Aglionby probably sat in the brief Parliament of 1536, when the King asked for the re-election of the former Members, and may have done so again in 1539, when the names of those for Carlisle are lost, and even in 1542, when the only name preserved is that of Thomas Stapleton, Wharton’s brother-in-law. (If he sat in the second of these Parliaments, his attendance at its third session in 1540 cannot have been complete, for he was still at Carlisle early in May, three weeks after it began.) In 1545 his shrievalty precluded his election, and it was Hugh Aglionby, possibly one of his sons, who then took the first seat; but he reappeared in the first Parliament of Edward VI with another ex-mayor, Thomas Dalston. Wharton was by then a peer, and his son Sir Thomas was senior knight of the shire. Before the Parliament met Aglionby again took the field with Wharton on a raid into Scotland but presumably also came south to attend the first session. Wharton’s replacement by Lord Dacre in May 1549 may have shaken Aglionby’s position, but in July 1550 his patron was restored to power as deputy to the Duke of Northumberland, the new warden general, whose overthrow of the Protector Somerset had enlisted Wharton’s vigorous support. Not surprisingly, therefore, the vacancy at Carlisle created by Dalston’s death in 1550 was filled by a second Aglionby. The newcomer, another Edward, was not a son but probably a nephew; as he appears to have had a more personal attachment to Northumberland than his kinsman he is the more likely of the two to have sat in the following Parliament, which met at Northumberland’s behest, especially as his fellow-Member was the duke’s kinsman John Dudley.5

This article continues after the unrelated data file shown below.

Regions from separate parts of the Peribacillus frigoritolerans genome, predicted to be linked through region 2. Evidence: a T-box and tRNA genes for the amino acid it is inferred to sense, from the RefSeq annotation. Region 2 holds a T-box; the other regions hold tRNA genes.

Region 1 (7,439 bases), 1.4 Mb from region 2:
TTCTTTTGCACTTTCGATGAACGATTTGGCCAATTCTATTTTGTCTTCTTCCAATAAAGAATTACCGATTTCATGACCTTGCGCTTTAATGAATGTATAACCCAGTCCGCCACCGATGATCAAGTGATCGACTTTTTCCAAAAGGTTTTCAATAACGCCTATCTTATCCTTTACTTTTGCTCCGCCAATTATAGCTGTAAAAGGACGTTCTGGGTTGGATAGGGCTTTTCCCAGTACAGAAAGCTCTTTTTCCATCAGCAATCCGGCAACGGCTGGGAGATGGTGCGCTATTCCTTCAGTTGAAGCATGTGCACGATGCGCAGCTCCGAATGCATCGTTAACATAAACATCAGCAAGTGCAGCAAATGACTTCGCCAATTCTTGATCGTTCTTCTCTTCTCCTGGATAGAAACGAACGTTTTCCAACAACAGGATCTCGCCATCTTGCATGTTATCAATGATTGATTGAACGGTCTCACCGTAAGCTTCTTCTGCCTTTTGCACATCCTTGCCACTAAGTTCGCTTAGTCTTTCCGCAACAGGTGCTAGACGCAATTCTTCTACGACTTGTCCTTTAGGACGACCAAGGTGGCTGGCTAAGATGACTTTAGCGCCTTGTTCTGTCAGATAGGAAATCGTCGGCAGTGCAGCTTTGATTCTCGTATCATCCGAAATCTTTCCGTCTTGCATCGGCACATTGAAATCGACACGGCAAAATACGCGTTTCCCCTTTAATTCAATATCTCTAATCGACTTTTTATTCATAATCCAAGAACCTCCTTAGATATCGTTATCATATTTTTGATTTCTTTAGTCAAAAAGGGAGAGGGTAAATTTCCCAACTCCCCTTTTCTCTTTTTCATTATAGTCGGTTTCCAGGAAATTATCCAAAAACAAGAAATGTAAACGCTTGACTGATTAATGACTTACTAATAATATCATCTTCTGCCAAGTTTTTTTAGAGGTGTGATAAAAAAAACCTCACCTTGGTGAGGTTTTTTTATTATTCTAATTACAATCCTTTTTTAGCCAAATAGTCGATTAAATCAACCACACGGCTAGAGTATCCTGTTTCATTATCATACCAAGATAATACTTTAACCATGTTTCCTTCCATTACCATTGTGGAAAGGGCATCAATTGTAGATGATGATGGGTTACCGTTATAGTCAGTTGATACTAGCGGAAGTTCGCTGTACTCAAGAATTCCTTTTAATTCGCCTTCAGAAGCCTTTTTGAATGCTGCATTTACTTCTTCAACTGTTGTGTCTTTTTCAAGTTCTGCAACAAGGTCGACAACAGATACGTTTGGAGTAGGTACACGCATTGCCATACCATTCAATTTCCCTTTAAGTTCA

By that time, too, the elder Aglionby was an ageing man and perhaps already a sick one. His last known appointment, to the commission on church goods in Cumberland, came in March 1553 and he was dead by the following 4 July, the day on which the captaincy of Carlisle citadel, thus vacated, was conferred on John Lamplugh.6
Ref Volumes: 1509-1558
Authors: L. M. Kirk / Alan Davidson
- 1. Date of birth estimated from first reference. Nicolson and Burn, Westmld. and Cumb. ii. 327; Hutchinson, Cumb. i. 195.
- 2. LP Hen. VIII, vii, xii-xiv, xvi-xviii, xxi; CPR, 1547-8, p. 82; 1550-3, p. 142; 1553, pp. 252-3, 346, 364, 417; HMC 9th Rep. pt. i. 202.
- 3. HMC Le Fleming, 6; LP Hen. VIII, iv, v, viii, xvii.
- 4. DKR, iii (2), 234; LP Hen. VIII, vii, xii-xiv, xvi, xvii; M. H. and R. Dodds, Pilgrimage of Grace, ii. 9, 42; HMC 9th Rep. i. 202; APC, i. 31, 137; HMC Shrewsbury and Talbot, ii. 6.
- 5. LP Hen. VIII, xv.
- 6. CPR, 1553, pp. 252-3, 417.